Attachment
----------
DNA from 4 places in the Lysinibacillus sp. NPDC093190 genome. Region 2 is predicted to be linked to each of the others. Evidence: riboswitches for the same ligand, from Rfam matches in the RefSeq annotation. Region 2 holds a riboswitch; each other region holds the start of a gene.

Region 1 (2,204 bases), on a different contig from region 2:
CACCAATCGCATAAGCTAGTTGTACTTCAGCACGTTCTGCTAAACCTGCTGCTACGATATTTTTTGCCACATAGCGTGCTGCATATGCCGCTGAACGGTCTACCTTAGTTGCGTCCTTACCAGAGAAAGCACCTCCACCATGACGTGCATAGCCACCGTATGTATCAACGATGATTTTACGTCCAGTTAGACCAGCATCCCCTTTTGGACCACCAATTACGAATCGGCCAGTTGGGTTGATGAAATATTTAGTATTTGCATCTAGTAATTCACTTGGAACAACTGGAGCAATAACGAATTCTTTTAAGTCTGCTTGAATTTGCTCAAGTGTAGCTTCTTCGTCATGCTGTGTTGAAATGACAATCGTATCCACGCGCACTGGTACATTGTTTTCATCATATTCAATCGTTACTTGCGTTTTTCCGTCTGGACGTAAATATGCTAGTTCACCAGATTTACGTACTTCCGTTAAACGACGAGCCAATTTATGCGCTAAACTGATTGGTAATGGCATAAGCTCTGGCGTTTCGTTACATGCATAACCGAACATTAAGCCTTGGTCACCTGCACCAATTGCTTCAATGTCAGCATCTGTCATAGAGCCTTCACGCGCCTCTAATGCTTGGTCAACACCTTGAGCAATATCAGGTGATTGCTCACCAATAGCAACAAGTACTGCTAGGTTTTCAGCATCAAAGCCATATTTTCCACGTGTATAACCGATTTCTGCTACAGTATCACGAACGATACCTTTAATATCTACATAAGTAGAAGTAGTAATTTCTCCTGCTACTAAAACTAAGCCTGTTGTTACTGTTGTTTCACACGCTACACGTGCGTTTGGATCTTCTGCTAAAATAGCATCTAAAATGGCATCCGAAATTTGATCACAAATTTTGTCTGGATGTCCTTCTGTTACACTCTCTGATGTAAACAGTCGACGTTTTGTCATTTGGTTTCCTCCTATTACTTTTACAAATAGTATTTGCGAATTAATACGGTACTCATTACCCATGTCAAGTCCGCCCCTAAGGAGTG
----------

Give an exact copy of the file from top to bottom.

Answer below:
DNA from 4 places in the Lysinibacillus sp. NPDC093190 genome. Region 2 is predicted to be linked to each of the others. Evidence: riboswitches for the same ligand, from Rfam matches in the RefSeq annotation. Region 2 holds a riboswitch; each other region holds the start of a gene.

Region 1 (2,204 bases), on a different contig from region 2:
CACCAATCGCATAAGCTAGTTGTACTTCAGCACGTTCTGCTAAACCTGCTGCTACGATATTTTTTGCCACATAGCGTGCTGCATATGCCGCTGAACGGTCTACCTTAGTTGCGTCCTTACCAGAGAAAGCACCTCCACCATGACGTGCATAGCCACCGTATGTATCAACGATGATTTTACGTCCAGTTAGACCAGCATCCCCTTTTGGACCACCAATTACGAATCGGCCAGTTGGGTTGATGAAATATTTAGTATTTGCATCTAGTAATTCACTTGGAACAACTGGAGCAATAACGAATTCTTTTAAGTCTGCTTGAATTTGCTCAAGTGTAGCTTCTTCGTCATGCTGTGTTGAAATGACAATCGTATCCACGCGCACTGGTACATTGTTTTCATCATATTCAATCGTTACTTGCGTTTTTCCGTCTGGACGTAAATATGCTAGTTCACCAGATTTACGTACTTCCGTTAAACGACGAGCCAATTTATGCGCTAAACTGATTGGTAATGGCATAAGCTCTGGCGTTTCGTTACATGCATAACCGAACATTAAGCCTTGGTCACCTGCACCAATTGCTTCAATGTCAGCATCTGTCATAGAGCCTTCACGCGCCTCTAATGCTTGGTCAACACCTTGAGCAATATCAGGTGATTGCTCACCAATAGCAACAAGTACTGCTAGGTTTTCAGCATCAAAGCCATATTTTCCACGTGTATAACCGATTTCTGCTACAGTATCACGAACGATACCTTTAATATCTACATAAGTAGAAGTAGTAATTTCTCCTGCTACTAAAACTAAGCCTGTTGTTACTGTTGTTTCACACGCTACACGTGCGTTTGGATCTTCTGCTAAAATAGCATCTAAAATGGCATCCGAAATTTGATCACAAATTTTGTCTGGATGTCCTTCTGTTACACTCTCTGATGTAAACAGTCGACGTTTTGTCATTTGGTTTCCTCCTATTACTTTTACAAATAGTATTTGCGAATTAATACGGTACTCATTACCCATGTCAAGTCCGCCCCTAAGGAGTG